Doesn't help if I spend the time/money to get a good clean if I keep having bad burns and clinkers.....

    How much should a cleaning cost? Will they teach me to do? Also from the video on leaf blower cleaning....how much of a mess does that make outside! I have a pool/porch/kids play yard there. Also both my pipes are up at the second floor and jut from the house about 3 feet, therefore I don't know how I could attach a leaf blower with it's weight without damage to the exhaust pipe.
  18. stovelark

    stovelark Minister of Fire

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    Hi battle- Sorry hope I didn't offend you in any way going step by step. You sounded like you would dig into it. You mentioned BOTH stoves have same issue- lends me to think it may be an air issue, and it sounds like this has been going on all along???? If so, then maybe OAKs will help out. Adding OAK is just extra work- normally OAKs are piped thru the thru the wall thimble for neatness (don't have to be, separate hole lower to wall will work). I don't think you did anything wrong operationally- these stoves are power up, put in pellet, set heat level, adjust air damper, enjoy heat items. Your installer and yourself should come to an amicable place to get the OAKs done. For me I'm not a big proponent of the "leaf blower cleaning", I prefer to disassemble and clean things in as much as I can controlled atmosphere (parts and components are always dusty- 2 vacuums running during cleanups). A good cleaning will normally take 2-4 hours, depending on what you run into. If its my first cleaning, I tend to run longer, tweaking existing state of the stove. Hopefully follow-on cleanings will be a little easier. Cost depends on who is doing it. I've seen 100-250 dollars, we are at about 225. Good luck, give your dealer a chance to fix the problem. And in all fairness, most town officials don't concern themselves about OAK thats more of an operational item I'm thinking for them, they are concerned more to safety, clearances, hearth protection etc.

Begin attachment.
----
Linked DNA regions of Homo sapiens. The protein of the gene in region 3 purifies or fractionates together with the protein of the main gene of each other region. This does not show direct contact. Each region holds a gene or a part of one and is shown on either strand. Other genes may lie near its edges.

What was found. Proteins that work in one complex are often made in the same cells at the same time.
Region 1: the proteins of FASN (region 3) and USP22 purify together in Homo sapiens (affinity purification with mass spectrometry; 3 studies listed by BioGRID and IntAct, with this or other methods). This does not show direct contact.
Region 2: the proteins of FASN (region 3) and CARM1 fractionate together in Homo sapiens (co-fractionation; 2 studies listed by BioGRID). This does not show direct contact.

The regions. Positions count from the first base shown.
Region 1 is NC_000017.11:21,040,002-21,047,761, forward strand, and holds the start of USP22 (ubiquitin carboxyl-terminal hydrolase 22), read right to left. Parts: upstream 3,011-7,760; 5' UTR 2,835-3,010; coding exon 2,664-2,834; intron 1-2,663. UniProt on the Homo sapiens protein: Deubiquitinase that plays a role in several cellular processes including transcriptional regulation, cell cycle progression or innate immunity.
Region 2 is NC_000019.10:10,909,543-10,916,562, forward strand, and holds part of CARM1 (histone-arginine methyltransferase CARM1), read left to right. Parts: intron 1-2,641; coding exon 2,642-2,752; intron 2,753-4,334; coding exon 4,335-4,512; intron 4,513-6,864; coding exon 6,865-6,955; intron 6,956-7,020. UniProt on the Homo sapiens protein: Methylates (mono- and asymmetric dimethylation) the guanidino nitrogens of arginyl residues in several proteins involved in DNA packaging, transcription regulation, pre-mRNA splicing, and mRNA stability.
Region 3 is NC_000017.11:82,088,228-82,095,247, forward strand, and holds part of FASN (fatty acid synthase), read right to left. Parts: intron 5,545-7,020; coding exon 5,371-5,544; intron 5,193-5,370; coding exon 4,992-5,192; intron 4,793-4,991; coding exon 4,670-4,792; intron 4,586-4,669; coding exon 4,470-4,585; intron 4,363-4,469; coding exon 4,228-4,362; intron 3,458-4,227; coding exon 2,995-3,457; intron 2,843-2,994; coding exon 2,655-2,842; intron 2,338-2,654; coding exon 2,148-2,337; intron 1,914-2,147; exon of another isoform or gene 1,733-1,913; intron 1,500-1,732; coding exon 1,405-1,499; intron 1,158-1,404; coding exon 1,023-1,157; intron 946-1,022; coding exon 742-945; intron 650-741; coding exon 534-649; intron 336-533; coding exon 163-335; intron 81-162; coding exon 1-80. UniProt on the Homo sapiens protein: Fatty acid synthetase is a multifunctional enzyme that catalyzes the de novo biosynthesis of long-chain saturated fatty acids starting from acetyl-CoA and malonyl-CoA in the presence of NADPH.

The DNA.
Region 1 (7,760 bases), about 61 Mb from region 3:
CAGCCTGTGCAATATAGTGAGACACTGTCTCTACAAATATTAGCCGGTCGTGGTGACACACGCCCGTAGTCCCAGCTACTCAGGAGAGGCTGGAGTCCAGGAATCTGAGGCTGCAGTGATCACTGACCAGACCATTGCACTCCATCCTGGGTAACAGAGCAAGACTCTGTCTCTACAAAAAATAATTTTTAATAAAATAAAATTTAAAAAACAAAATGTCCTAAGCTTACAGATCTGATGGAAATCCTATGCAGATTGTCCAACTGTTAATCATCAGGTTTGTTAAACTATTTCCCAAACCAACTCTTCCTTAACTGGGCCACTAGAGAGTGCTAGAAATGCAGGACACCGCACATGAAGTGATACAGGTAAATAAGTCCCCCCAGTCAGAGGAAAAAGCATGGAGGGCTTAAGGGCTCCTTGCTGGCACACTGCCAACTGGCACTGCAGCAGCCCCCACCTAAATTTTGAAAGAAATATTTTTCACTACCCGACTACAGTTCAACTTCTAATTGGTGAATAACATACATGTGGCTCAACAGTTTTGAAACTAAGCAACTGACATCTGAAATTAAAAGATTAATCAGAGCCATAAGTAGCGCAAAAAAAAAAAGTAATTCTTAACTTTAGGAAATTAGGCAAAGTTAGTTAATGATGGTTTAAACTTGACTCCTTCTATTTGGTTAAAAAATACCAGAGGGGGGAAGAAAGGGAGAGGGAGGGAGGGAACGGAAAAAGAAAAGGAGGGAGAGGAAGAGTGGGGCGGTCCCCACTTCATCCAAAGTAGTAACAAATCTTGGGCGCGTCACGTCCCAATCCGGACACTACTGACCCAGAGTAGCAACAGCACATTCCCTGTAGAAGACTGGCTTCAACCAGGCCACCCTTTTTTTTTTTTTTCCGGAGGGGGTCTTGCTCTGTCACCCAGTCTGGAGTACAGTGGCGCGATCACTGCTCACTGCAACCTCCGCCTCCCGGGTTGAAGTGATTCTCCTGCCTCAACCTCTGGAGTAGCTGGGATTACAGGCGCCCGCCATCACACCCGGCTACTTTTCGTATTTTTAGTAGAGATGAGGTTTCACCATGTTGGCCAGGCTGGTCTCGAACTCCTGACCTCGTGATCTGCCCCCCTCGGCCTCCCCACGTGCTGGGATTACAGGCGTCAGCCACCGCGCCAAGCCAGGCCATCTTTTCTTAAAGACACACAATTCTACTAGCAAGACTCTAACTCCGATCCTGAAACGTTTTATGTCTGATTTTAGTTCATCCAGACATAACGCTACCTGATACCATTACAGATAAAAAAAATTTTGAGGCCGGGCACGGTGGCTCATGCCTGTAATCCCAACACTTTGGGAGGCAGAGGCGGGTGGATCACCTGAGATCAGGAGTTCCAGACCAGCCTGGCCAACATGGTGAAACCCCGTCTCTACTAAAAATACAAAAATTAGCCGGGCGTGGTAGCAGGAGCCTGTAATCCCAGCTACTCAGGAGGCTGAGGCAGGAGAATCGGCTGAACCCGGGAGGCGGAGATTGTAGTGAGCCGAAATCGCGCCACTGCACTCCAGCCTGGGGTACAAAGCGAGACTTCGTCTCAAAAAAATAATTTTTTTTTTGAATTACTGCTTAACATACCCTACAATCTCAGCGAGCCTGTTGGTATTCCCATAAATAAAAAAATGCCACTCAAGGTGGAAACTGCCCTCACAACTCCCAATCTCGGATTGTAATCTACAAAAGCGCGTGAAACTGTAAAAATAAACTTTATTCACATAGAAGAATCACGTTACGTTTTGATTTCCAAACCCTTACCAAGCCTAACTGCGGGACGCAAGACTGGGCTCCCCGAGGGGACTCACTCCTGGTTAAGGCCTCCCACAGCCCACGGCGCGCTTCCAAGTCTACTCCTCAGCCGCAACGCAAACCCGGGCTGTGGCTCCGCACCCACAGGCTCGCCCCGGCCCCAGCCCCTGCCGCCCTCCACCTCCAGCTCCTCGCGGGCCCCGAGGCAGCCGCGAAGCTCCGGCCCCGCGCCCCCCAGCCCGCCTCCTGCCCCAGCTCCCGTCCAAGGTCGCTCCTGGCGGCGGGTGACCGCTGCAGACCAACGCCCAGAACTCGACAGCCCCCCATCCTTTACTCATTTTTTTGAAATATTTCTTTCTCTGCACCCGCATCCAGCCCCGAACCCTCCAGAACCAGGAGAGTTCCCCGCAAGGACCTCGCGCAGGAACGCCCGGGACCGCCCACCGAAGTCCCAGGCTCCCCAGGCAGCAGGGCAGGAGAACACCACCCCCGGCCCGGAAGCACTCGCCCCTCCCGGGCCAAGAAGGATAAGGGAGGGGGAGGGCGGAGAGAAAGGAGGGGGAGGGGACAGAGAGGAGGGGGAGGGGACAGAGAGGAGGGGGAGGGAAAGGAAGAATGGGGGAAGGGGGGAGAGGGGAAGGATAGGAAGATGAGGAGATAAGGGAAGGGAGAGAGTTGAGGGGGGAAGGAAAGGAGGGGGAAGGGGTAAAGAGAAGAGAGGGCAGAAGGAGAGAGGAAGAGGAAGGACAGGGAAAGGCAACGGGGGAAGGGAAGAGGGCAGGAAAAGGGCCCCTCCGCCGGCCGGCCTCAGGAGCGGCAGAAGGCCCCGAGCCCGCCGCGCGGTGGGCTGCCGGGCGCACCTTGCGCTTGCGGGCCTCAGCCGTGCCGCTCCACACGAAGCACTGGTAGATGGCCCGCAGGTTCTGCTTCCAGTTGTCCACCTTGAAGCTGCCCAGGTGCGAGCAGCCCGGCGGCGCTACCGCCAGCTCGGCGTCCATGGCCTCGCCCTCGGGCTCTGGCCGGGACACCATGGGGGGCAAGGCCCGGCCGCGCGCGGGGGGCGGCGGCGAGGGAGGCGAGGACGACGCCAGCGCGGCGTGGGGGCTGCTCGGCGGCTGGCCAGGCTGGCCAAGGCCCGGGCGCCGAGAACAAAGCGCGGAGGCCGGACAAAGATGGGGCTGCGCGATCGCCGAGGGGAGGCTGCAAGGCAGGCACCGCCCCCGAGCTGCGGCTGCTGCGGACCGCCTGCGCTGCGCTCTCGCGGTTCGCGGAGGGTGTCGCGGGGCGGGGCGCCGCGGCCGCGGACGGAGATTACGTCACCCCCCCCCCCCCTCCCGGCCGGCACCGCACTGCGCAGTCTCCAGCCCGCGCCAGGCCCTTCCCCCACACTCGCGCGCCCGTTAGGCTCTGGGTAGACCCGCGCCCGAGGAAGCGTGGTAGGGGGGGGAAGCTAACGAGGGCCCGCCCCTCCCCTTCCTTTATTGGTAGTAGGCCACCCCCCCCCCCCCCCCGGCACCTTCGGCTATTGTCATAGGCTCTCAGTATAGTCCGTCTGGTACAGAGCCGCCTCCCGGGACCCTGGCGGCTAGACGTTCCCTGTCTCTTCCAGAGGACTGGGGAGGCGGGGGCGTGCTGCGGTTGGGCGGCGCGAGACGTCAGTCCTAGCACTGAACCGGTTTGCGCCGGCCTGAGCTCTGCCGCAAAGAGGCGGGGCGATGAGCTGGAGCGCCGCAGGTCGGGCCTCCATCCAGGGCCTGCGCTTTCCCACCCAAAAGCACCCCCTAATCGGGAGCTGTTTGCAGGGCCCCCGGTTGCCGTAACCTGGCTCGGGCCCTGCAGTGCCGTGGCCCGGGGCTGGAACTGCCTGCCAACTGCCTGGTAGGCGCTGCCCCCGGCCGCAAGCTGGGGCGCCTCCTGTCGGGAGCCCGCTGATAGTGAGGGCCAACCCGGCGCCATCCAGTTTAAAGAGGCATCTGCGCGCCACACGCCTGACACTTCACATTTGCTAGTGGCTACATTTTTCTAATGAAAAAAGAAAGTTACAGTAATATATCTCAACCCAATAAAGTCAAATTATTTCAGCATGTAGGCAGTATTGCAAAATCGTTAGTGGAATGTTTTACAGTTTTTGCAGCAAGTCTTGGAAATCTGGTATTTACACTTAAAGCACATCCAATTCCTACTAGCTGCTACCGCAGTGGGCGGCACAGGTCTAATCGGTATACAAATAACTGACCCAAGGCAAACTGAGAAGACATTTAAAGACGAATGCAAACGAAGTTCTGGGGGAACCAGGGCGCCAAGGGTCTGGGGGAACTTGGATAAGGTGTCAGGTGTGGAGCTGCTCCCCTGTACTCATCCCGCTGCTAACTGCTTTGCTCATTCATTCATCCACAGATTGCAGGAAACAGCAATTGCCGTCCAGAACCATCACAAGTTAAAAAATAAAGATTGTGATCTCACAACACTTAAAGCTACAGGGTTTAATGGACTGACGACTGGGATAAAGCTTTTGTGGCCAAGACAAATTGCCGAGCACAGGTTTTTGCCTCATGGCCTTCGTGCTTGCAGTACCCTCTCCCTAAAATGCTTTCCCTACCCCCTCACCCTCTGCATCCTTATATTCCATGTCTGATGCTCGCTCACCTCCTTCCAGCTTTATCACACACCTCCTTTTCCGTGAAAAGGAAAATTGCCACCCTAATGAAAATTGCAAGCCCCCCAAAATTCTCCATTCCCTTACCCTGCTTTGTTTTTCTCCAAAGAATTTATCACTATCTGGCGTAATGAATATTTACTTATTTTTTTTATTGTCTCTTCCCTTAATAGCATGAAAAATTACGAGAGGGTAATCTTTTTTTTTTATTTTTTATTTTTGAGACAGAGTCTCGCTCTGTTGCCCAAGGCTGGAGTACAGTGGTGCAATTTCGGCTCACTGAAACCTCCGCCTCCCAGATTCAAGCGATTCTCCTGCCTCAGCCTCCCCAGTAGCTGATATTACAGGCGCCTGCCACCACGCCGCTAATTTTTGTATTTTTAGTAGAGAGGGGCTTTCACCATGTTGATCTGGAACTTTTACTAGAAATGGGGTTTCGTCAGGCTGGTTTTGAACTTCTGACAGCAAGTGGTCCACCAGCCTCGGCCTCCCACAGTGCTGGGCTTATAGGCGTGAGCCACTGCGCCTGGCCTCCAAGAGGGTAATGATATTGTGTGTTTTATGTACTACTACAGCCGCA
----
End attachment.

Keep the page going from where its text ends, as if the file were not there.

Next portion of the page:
Stovelark
    Enviro EF3 FS pellet
    Enviro Empress FPI AC pellet
    Enviro Kodiak 1700 FS wood (keeping us warm presently)
  19. TLHinCanada

    TLHinCanada Feeling the Heat

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    I'm guessing you have a boiler, it depends on the age and type. On older mid efficiency models the chimney/vent may have a no draft damper. It is between the furnace and the chimney, when the furnace stops running a weight on the damper causes it to open and block the vent to the chimney. If both appliances are running the pellet stove could over power the draft on the furnace and cause the no draft to close. This would allow CO to enter the house. There a multitude of reasons to have an OAK, you can do a search on this site and read them. I think the general consensus would be if you want to run a pellet stove you have to expect to do some of the work yourself. You will have to find someone to sweep your chimney or do it yourself (a lot of people use a lint eater) the brush is fairly cheap.